Norfolk Southern Dividend Stock Analysis
First of all, when it comes to investing, diversification is very important. Even more so for dividend stock investors. Since many quality dividend stocks are clustered in the same sectors.
Industrial companies exposed to the ups and downs of the economic cycles are not your typical dividend stock favorites. But here’s one I like and have owned for a number of years. Specifically, Norfolk Southern (NSC). So let’s take a dividend deep dive of this premier transportation company. Certainly I will have some thoughts on the Norfolk Southern dividend.
NSC operates approximately 19,500 miles of railroad in 22 states and the District of Columbia. They serve every major container port in the eastern United States. And provide efficient connections to other rail carriers. They also have the most extensive intermodal network in this region. In addition, the company is a major transporter of coal, automotive, and industrial products.
NORFOLK SOUTHERN DIVIDEND YIELD
NSC pays an annual forward dividend of $3.20 cents per share. This is a 1.8% Norfolk Southern dividend yield at the recent price of $182 per share.
COMPOUND ANNUAL DIVIDEND GROWTH RATE
|1 Year||3 Years||5 Years||7 Years|
As illustrated in the chart, dividend growth had slowed into the mid to low single digits in recent years.
This all changed in 2018, when the Norfolk Southern dividend was increased twice! 18% in January. And another 11% in July. That represents some recent and big increases to the Norfolk Southern dividend.
Revenue has held in a fairly tight range over the past several years. It was negatively effected early in the decade as the economy emerged from the great recession. In addition, lower prices for natural gas in subsequent years reduced the demand for coal shipments.
The company’s revenue growth has been positively effected by intermodal transportation. This strength is a result of rising consumer spending, e-commerce growth and a tight trucking market.
NORFOLK SOUTHERN DIVIDEND, EARNINGS AND PAYOUT RATIO
NSC has been able to grow profits through price increases. And cost controls over labor, equipment and fuel. In addition, the 2017 tax act has lowered taxes and increased income in 2018. These dynamics have led to a dividend payout ratio of about 35% of both earnings and free cash flow. This is a comfortable payout rate for a company that is subject to the ups and downs of the economic cycles.
A lower dividend payout ratio is generally better. It shows the company has ample room to raise the dividend in coming years. Or, withstand an earnings drop with out having to reduce the dividend. An economically sensitive company like NSC’s with large capital investment requirements should typically operating with a lower dividend payout ratio.
Knowing a company’s credit rating is important. Furthermore, it can make a big difference between companies that struggle and those who hold there own during a recession. Finally, a corporation’s credit rating is similar to how your personal credit score works. Most noteworthy, higher ratings mean lower risk to those who lend the company money. Also higher ratings mean lenders will likely get their loans paid back.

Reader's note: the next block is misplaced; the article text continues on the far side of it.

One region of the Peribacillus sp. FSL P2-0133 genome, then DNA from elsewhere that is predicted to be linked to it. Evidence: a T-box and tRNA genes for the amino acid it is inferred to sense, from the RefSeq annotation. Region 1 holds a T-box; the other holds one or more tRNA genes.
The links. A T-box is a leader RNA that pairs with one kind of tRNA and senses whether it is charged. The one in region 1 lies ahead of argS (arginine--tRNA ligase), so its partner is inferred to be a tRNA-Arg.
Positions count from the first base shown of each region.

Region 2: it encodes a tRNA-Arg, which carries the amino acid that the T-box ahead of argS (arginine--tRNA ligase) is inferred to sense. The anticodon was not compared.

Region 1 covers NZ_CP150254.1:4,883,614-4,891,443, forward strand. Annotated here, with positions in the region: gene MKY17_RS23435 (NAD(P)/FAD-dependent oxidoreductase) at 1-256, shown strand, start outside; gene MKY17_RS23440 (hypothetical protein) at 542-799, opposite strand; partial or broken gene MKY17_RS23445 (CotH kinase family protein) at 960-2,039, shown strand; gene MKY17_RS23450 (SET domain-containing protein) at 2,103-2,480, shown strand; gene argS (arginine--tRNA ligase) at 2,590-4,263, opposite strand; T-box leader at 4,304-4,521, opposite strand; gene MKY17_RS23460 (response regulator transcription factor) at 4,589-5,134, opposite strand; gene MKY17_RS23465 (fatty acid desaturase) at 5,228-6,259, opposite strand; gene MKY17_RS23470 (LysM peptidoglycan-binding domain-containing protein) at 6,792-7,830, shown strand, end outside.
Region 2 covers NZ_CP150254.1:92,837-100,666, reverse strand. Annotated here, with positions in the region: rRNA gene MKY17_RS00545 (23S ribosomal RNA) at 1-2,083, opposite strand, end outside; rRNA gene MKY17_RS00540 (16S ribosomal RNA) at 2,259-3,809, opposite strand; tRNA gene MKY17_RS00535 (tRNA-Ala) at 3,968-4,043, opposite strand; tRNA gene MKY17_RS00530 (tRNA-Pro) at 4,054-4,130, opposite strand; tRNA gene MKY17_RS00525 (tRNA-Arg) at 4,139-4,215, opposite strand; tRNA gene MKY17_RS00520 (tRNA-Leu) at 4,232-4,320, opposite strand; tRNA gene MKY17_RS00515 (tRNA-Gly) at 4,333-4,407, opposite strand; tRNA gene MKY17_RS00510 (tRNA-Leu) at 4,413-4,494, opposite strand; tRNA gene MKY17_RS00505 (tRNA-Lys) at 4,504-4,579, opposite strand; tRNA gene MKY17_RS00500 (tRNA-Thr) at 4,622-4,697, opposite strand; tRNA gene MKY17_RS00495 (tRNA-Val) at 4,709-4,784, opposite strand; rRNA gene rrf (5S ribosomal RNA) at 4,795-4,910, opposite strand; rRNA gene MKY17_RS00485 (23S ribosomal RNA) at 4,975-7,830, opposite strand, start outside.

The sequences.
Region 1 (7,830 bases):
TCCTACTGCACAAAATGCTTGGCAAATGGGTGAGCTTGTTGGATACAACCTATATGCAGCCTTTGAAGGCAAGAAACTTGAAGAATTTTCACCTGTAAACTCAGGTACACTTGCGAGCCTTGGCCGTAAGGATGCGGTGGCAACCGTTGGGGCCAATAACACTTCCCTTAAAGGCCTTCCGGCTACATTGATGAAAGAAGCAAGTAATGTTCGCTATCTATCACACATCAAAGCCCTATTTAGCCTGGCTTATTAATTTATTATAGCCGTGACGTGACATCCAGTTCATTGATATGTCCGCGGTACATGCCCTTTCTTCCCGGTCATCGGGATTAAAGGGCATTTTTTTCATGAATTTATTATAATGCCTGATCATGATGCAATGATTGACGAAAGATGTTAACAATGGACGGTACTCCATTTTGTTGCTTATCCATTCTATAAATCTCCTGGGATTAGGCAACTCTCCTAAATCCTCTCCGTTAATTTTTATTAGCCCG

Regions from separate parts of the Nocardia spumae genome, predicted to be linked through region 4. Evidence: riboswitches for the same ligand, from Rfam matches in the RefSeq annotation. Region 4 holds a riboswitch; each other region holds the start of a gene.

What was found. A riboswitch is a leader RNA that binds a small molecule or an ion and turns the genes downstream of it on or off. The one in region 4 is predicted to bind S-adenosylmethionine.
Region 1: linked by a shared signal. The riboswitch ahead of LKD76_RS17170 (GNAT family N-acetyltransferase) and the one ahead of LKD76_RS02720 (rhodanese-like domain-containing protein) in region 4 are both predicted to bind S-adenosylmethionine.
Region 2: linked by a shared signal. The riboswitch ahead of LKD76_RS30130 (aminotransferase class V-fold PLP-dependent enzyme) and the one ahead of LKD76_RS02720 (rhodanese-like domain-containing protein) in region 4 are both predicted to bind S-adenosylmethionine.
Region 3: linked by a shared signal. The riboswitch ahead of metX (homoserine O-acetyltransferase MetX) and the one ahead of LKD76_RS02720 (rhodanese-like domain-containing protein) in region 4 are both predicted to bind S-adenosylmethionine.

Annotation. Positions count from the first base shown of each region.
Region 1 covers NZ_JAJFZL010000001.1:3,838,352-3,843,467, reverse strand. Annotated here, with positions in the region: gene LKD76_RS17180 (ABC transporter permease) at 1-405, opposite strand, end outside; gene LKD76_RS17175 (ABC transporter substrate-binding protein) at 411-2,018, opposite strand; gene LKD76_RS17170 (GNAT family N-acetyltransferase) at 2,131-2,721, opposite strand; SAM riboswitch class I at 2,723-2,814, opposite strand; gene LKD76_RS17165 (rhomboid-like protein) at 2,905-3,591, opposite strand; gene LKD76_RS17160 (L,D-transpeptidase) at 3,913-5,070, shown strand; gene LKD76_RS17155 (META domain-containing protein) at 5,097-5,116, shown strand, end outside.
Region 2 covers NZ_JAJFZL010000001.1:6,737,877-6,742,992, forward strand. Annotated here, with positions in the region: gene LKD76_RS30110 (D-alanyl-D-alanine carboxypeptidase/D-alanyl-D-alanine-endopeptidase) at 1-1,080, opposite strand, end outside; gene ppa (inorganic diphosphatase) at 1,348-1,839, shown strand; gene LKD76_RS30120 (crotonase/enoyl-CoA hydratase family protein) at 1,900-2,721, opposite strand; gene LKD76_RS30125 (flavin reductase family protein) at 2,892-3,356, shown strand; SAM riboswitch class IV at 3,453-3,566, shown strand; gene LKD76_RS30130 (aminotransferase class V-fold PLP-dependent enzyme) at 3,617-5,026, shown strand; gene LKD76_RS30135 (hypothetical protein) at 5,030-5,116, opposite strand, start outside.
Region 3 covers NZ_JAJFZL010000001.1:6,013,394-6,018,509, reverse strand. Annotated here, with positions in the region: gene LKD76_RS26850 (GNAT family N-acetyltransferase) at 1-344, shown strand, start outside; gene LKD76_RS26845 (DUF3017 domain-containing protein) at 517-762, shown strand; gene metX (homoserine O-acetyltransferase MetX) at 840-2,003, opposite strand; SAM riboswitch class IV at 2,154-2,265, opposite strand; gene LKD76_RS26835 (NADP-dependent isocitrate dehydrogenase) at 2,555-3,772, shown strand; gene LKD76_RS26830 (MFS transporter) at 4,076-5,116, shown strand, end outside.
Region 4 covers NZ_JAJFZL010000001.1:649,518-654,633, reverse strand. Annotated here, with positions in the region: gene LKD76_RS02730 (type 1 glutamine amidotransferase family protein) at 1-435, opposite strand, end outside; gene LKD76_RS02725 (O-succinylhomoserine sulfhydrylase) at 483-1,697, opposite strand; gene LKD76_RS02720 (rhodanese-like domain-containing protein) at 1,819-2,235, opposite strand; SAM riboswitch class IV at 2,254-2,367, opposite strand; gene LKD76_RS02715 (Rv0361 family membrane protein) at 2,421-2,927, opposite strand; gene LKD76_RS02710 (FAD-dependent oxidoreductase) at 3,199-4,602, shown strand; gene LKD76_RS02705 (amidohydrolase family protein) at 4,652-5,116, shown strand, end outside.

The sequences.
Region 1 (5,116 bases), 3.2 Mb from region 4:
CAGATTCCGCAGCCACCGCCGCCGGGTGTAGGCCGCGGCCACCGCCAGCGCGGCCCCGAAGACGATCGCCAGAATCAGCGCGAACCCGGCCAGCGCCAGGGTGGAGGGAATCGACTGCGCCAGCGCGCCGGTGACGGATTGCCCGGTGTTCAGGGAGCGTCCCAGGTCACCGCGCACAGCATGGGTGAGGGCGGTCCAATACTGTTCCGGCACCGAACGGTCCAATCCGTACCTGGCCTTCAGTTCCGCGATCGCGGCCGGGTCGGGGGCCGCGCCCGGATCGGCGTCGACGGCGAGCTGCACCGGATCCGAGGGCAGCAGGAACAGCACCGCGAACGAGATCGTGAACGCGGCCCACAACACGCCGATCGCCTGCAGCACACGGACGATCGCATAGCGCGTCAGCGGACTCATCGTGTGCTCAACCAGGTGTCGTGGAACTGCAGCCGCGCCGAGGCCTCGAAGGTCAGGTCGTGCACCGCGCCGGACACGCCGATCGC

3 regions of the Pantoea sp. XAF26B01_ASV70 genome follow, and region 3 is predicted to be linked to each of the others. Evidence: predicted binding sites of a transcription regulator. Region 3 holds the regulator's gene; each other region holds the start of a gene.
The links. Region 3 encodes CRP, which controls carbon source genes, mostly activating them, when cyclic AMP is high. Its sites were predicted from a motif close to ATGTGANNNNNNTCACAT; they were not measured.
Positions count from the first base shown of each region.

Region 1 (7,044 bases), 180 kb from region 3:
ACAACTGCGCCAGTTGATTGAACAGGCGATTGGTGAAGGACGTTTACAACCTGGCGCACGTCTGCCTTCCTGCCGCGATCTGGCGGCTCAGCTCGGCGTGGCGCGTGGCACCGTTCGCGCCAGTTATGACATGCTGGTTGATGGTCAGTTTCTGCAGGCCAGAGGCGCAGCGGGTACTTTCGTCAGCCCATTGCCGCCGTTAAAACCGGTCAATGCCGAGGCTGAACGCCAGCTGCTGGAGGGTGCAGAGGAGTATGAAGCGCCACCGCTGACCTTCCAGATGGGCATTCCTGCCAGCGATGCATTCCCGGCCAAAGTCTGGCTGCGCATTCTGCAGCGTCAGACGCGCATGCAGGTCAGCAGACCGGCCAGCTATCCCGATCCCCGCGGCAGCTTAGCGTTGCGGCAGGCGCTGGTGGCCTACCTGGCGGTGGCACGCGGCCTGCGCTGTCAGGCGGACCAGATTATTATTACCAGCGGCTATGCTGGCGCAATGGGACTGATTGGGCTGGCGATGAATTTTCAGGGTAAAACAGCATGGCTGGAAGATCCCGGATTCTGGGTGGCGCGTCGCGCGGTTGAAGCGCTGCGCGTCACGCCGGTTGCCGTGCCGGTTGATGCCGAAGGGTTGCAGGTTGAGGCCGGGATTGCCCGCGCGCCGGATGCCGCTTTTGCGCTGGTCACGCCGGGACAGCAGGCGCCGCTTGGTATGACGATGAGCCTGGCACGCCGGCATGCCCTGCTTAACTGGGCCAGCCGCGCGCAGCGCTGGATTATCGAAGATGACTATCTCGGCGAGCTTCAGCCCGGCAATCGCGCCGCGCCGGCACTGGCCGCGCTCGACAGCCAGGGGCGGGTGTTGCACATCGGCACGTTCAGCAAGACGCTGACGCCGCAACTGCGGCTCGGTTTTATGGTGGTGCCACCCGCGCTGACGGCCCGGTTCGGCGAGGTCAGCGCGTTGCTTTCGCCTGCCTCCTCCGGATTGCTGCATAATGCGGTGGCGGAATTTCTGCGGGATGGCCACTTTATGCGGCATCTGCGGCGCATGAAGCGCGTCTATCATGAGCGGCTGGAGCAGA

Certainly we are not lenders here at Dividends Diversify, we are dividend stock investors. However, it never hurts to check out a company’s credit worthiness.
Above all, Norfolk Southern has an investment grade, moderate to low credit risk rating. The ratings are provided by two of the big rating agencies: Moody’s and S&P. This is a solid rating. Most noteworthy, a good sign for Norfolk Southern and its lenders.
VALUATION & CONCLUSION
NSC’s stock price has been on a pretty good run as of late and is trading near its 52 week high. The combination of a rising stock price along with rising earnings has left the price to earnings ratio bouncing around 20 times over the past few years. A lower price to earnings ratio typically represents a better value for the investor.
SUMMARY & WRAP UP
NSC is a well run company with a long history. It has large barriers to entry that protect it’s viability. Furthermore, the Norfolk Southern dividend looks safe and well covered based on the financial metrics.
NSC represents a relatively smaller size position in my dividend stock portfolio. I intend to hold for the long term, but at the current price to earnings ratio and relatively low dividend yield, I won’t be a buyer at these price levels.
It may take an operating issue, economic recession or general market correction to knock the price down and present a buying opportunity. Of course, those times are the most difficult to pull the trigger on a purchase.
OTHER RELATED ARTICLES
I hope you enjoyed this article. If so, here are a couple others that you may find interesting:
- The model portfolio where Norfolk Southern resides: The Dividend Deluxe
- The process I use for dividend stock analysis: Dividend Deep Dive
- What I learned from investing in another industrial stock: General Electric
WHAT ARE YOUR COMMENTS?
Do you own Norfolk Southern? Is there anything else that should be considered in this analysis? Leave a comment and let us all know!
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